Internal Marketing across Cultures | My Assignment Tutor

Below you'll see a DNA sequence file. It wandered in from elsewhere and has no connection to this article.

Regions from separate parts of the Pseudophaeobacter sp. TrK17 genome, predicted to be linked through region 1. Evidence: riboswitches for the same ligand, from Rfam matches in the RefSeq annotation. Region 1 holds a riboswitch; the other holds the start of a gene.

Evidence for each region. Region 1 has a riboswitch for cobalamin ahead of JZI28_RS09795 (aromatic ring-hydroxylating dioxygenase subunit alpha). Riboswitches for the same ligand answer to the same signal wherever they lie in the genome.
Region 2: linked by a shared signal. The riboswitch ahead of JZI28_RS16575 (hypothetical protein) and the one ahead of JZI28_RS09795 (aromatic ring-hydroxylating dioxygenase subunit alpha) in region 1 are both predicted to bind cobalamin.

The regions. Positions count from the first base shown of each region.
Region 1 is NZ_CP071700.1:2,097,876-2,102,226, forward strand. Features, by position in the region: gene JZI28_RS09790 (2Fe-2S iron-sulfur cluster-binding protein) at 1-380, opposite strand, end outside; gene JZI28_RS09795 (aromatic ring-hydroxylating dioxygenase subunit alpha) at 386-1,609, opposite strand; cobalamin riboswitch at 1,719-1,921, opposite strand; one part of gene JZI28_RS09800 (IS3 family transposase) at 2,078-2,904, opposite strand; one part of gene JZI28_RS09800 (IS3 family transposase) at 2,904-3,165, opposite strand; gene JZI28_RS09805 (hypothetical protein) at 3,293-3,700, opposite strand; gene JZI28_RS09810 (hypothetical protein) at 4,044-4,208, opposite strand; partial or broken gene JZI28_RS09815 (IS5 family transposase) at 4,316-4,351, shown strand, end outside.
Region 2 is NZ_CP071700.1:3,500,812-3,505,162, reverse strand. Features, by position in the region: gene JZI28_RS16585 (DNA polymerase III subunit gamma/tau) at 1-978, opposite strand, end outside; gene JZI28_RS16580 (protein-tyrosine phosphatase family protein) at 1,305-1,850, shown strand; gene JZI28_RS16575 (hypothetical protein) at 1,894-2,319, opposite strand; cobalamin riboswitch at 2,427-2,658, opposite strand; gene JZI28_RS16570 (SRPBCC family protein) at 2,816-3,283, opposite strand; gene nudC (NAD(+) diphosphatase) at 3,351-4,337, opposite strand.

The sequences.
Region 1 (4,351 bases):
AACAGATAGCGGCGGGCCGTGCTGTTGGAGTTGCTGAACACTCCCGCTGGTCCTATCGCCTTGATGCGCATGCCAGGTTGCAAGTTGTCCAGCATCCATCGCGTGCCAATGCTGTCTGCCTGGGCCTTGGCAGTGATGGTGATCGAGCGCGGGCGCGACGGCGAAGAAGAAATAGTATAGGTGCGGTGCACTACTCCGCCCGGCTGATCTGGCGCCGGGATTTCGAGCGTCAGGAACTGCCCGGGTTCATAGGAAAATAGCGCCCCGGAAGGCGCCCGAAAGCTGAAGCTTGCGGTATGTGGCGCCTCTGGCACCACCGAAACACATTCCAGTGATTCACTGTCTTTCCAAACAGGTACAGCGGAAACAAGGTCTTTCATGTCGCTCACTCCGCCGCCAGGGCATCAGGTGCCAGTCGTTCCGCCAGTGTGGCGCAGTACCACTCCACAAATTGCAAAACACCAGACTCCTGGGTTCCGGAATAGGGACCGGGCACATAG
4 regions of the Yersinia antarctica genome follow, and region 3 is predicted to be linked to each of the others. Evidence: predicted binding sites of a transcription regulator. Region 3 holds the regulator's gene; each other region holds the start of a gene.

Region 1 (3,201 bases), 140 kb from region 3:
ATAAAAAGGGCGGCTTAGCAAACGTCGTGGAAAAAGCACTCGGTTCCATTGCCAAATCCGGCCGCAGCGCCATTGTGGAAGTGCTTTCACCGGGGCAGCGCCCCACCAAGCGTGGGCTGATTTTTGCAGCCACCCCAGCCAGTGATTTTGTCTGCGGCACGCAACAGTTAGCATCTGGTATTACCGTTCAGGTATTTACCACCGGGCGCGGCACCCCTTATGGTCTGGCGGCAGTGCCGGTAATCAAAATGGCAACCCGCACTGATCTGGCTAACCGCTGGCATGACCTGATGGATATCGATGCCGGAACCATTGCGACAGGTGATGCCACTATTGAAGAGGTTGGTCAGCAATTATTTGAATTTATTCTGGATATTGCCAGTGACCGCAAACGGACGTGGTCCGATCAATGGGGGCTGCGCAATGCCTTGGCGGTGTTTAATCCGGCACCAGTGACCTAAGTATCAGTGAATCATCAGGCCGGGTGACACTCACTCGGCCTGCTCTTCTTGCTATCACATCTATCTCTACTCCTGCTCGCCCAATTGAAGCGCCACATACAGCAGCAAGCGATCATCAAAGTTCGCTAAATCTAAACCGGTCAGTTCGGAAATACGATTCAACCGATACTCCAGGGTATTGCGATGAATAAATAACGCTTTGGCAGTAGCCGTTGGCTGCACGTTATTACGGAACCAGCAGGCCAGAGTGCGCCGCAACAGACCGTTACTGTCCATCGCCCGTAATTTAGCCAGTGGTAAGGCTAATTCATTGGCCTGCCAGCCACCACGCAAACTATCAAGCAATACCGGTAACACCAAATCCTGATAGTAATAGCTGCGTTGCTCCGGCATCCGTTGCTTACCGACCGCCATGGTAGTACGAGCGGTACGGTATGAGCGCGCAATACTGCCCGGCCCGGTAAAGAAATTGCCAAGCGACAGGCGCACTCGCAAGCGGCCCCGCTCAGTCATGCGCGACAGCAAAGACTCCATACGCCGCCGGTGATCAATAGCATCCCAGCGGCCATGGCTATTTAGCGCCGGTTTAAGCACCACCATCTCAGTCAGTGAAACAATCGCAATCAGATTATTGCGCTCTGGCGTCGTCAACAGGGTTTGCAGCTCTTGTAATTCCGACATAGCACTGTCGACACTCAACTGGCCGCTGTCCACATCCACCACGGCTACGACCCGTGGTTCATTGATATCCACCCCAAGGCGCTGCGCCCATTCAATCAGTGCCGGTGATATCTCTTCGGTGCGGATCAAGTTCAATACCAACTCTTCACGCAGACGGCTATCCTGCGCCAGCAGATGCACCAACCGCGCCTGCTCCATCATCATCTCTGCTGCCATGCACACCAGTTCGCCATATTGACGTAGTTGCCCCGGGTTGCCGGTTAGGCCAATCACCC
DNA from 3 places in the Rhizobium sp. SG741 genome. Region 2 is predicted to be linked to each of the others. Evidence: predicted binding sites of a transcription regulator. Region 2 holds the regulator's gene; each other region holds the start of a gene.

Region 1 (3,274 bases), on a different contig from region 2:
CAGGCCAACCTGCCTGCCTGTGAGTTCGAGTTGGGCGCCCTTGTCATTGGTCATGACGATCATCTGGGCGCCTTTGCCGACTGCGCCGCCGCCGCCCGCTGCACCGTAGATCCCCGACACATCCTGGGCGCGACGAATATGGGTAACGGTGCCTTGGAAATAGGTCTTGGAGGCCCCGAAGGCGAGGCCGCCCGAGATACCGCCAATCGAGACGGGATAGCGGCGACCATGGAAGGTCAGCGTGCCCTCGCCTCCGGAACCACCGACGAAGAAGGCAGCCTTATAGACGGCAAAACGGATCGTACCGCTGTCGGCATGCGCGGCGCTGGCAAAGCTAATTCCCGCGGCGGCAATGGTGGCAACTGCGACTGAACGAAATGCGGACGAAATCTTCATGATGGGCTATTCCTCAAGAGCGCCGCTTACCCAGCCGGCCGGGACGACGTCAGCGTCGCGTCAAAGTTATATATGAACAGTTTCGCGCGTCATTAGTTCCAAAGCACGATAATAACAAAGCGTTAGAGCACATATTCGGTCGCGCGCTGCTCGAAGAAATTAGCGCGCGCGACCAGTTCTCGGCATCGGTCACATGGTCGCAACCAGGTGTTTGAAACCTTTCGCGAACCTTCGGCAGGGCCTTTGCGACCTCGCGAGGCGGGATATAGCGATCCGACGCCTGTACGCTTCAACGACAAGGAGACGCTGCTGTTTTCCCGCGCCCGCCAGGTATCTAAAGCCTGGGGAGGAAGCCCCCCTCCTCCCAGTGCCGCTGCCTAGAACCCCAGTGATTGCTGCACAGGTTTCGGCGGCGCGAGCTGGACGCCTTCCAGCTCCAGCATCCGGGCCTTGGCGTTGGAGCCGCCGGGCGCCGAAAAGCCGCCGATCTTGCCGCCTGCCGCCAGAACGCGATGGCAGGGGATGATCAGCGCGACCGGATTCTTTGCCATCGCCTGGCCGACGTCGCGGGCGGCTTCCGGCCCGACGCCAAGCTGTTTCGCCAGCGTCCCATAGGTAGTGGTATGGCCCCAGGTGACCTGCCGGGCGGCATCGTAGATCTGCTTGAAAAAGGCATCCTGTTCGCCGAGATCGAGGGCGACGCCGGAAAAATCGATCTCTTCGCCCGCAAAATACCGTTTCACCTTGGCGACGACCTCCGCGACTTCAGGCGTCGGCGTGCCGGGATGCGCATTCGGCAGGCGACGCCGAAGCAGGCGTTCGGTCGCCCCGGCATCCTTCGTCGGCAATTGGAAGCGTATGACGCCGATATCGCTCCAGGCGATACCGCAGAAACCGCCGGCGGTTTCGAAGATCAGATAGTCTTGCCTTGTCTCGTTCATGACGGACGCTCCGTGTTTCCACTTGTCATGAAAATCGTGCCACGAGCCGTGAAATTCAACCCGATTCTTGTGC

www.derby.ac.uk/businessSensitivity: InternalMarketing across CulturesWeek 3: Global Culture, ConsumerBehaviour and Cross-Cultural Analysiswww.derby.ac.uk/businessSensitivity: InternalExamine the social and cultural issues ininternational marketing and their implicationson buyer behavioursLearning Objectivewww.derby.ac.uk/businessSensitivity: InternalConsumer Behaviour Dynamics(Bennett 1989)Cognition(ThoughtProcesses)Affect(Emotion)Conation(IntendedBehaviours)Personal andEnvironmentalFactors+ = Consumer Behaviourwww.derby.ac.uk/businessSensitivity: Internal• The world’s largest retailer- an agent forConsumer?• Marketer are able to influence this processat several points.• Influence thought process by provingrelevant information at the right time• Influence emotion by using appealingcommunication and imagery• Marketer can provide suitableenvironmental stimuli (present shops oruser friendly websites) to stimulatepurchase.www.derby.ac.uk/businessSensitivity: InternalMotivations:• What needs are fulfilled by the product inthe consumers’ mind?• How are these needs currently met?• Do members of the culture recognisethese needs?• Do they want it?Cognition(ThoughtProcesses)www.derby.ac.uk/businessSensitivity: Internal• How will it make me feel if I have it?• How long will I feel like this for?• How will I feel if I don’t have it?EmotionsAffect(Emotion)www.derby.ac.uk/businessSensitivity: InternalIntended Behaviours• I will buy it now…• I will it buy later…• I might buy it…• I will ask someone else if I should buy it…• I won’t buy it…Conation(IntendedBehaviours)www.derby.ac.uk/businessSensitivity: Internal• Who has the spending power in the family?• How frequently are the products purchased?• Are their conflicts of values with the product?• How much disposable income is available?• How does local climate impact upon it?• How is it perceived in Society?Personal andEnvironmentalFactorswww.derby.ac.uk/businessSensitivity: InternalMaslow (1943)Hierarchy ofNeedswww.derby.ac.uk/businessSensitivity: Internal▪ Is Maslow’s Hierarchy is universal?– the consumer in the LDC – putting self-esteem beforephysiological need, starving to buy a fridge– the Hindu need for self-realisation involving abandonmentrather than gathering of possessions▪The buying process is individualistic?– complex family structures, e.g. Asian and Arabian cultures willchallenge thisAssumptions to be Questioned byInternational Marketing Managerswww.derby.ac.uk/businessSensitivity: Internal“methods by which international marketers cancompare and contrast consumer, market andbuyer behaviour across cultures and countries”Doole and Lowe (2012)The Cross-Cultural Analysiswww.derby.ac.uk/businessSensitivity: Internal• Hall and Hall (1987)• Hofstede (1984,1994)• Wills et al (1991)• Trompenaars (1997)• Lewis (1992)Methods of Cross Cultural Analysiswww.derby.ac.uk/businessSensitivity: Internal“Culture is not made up but something that evolveswhich is human” Edward T Hall (1987)• The principle that one culture will differ fromanother if it understands and communicates indifferent ways• the greater the difference, the more difficult itis to communicate accurately.Hall and Hall’s high/low context approachwww.derby.ac.uk/businessSensitivity: InternalLow context cultures• rely entirely on spoken andwritten language.• decoding/understanding themessage will depend on theWORDS contained in themessage.http://news.bbc.co.uk/1/hi/8677026.stmHellopleased tomeet youHi…www.derby.ac.uk/businessSensitivity: InternalHigh context cultures:• use and interpret more of the elements surrounding themessage to develop their understanding• factors such as social status, age, gender, relevant socialpositioning of the sender/receiver etc.Pleasedto meetyouMr….I’m a female,and younger,and a juniorposition I bowlower !I’m a male,older, andseniorposition,she bowslowerAndyouMiss….www.derby.ac.uk/businessSensitivity: InternalComparison of Low and High Context CulturesLow Context High Contextwww.derby.ac.uk/businessSensitivity: InternalThe principle of work-relateddifferences and their effect onbehaviours produced five dimensionsHofstede’s Cultural DimensionsHofstede (1984)www.derby.ac.uk/businessSensitivity: Internal• Relationship between an individual andothers• Loose/tight ties (or size of) family orstate, i.e. individualistic or collectivist.Individualism – Collectivism:(West) (East)www.derby.ac.uk/businessSensitivity: InternalPower-Distance:The structure of nations reflecting their approach tohuman equality in physical and educational terms.Sweden Japanwww.derby.ac.uk/businessSensitivity: InternalThe degree to which people in acountry prefer formal rules as a meansto enhancing securityUncertainty avoidance:www.derby.ac.uk/businessSensitivity: InternalThe degree to which “masculine” values such asachievement, success, money and competition featureFeminine -Masculine:Japan Hollandwww.derby.ac.uk/businessSensitivity: InternalTime OrientationThe degree to which a culture is eitheruniversalistic (long time-orientated)or particularistic (short time-orientated)www.derby.ac.uk/businessSensitivity: InternalThe 6th dimension(Communicaid 2013, Hofestede 2010)INDULGENT cultures place moreimportance on freedom of speechand personal control….RESTRAINED cultures there is a greater senseof helplessness about personal destinyLikelihood of employees voicing opinions andgiving feedback….?Attitudes to happiness, freedom, or seeking ajob/career change….?Visible demonstration of happiness, e.g.smiling….?Impact of new generations…. (the iPhone instantgratification generation)INDULGENT RESTRAINEDwww.derby.ac.uk/businessSensitivity: InternalWills’ Cross Cultural Diffusion/learning MatrixUses the dimensions of diffusion/learning (the degree to whichacceptance of change and innovation is embraced) with the degree of highor low context culture that exists e.g.:Japan: high context/fast diffusion India: high context/slow diffusionUSA: low context/fast diffusion UK: low context/slow diffusionwww.derby.ac.uk/businessSensitivity: InternalTrompenaars and Hampden -Turners7 dimensions of Culture (1997)Trompenaars identified sevendifferent, fundamental culturedimensionsThis was developed based onresearch of 46,000 managers in 40different countrieswww.derby.ac.uk/businessSensitivity: InternalTrompenaars and Hampden-Turner’s 7Dimensions of Culture (1997)www.derby.ac.uk/businessSensitivity: InternalRichard Lewis (1992)Classified cultures as having either Monochromicor Polychromic characteristics – as follows:www.derby.ac.uk/businessSensitivity: InternalMonochronic People Polychronic PeopleDo one thing at a time,concentrate on the jobDo many things at once,are highly distractible andsubject to changesTake time commitmentsseriouslyConsider time commitments anobjective to be achieved if possibleAre committed to the job Are committed to people and humanrelationshipsadhere religiously to plans Change plans often and easilyAre accustomed to short termrelationshipshave strong tendencies to build lifelongrelationships.www.derby.ac.uk/businessSensitivity: InternalMonochronic People Polychronic PeopleDo one thing at a time,concentrate on the jobDo many things at once,are highly distractible andsubject to changesTake time commitmentsseriouslyConsider time commitments anobjective to be achieved if possibleAre committed to the job Are committed to people and humanrelationshipsadhere religiously to plans Change plans often and easilyAre accustomed to short termrelationshipshave strong tendencies to build lifelongrelationships.www.derby.ac.uk/businessSensitivity: InternalMonochronic People Polychronic PeopleDo one thing at a time,concentrate on the jobDo many things at once,are highly distractible andsubject to changesTake time commitmentsseriouslyConsider time commitments anobjective to be achieved if possibleAre committed to the job Are committed to people and humanrelationshipsadhere religiously to plans Change plans often and easilyAre accustomed to short termrelationshipshave strong tendencies to build lifelongrelationships.www.derby.ac.uk/businessSensitivity: InternalMonochronic People Polychronic PeopleDo one thing at a time,concentrate on the jobDo many things at once,are highly distractible andsubject to changesTake time commitmentsseriouslyConsider time commitments anobjective to be achieved if possibleAre committed to the job Are committed to people and humanrelationshipsadhere religiously to plans Change plans often and easilyAre accustomed to short termrelationshipshave strong tendencies to build lifelongrelationships.www.derby.ac.uk/businessSensitivity: InternalMonochronic People Polychronic PeopleDo one thing at a time,concentrate on the jobDo many things at once,are highly distractible andsubject to changesTake time commitmentsseriouslyConsider time commitments anobjective to be achieved if possibleAre committed to the job Are committed to people and humanrelationshipsadhere religiously to plans Change plans often and easilyAre accustomed to short termrelationshipshave strong tendencies to build lifelongrelationships.www.derby.ac.uk/businessSensitivity: InternalMonochronic People Polychronic PeopleDo one thing at a time,concentrate on the jobDo many things at once,are highly distractible andsubject to changesTake time commitmentsseriouslyConsider time commitments anobjective to be achieved if possibleAre committed to the job Are committed to people and humanrelationshipsadhere religiously to plans Change plans often and easilyAre accustomed to short termrelationshipshave strong tendencies to build lifelongrelationships.www.derby.ac.uk/businessSensitivity: InternalConclusion• In conclusion, a variety of methods have been seen today thesecan be explored further for your assignment cw1 and cw 2.• Please research and understand the positives and negatives ofeach method.www.derby.ac.uk/businessSensitivity: InternalNext week…..The International Marketing Arena and Culture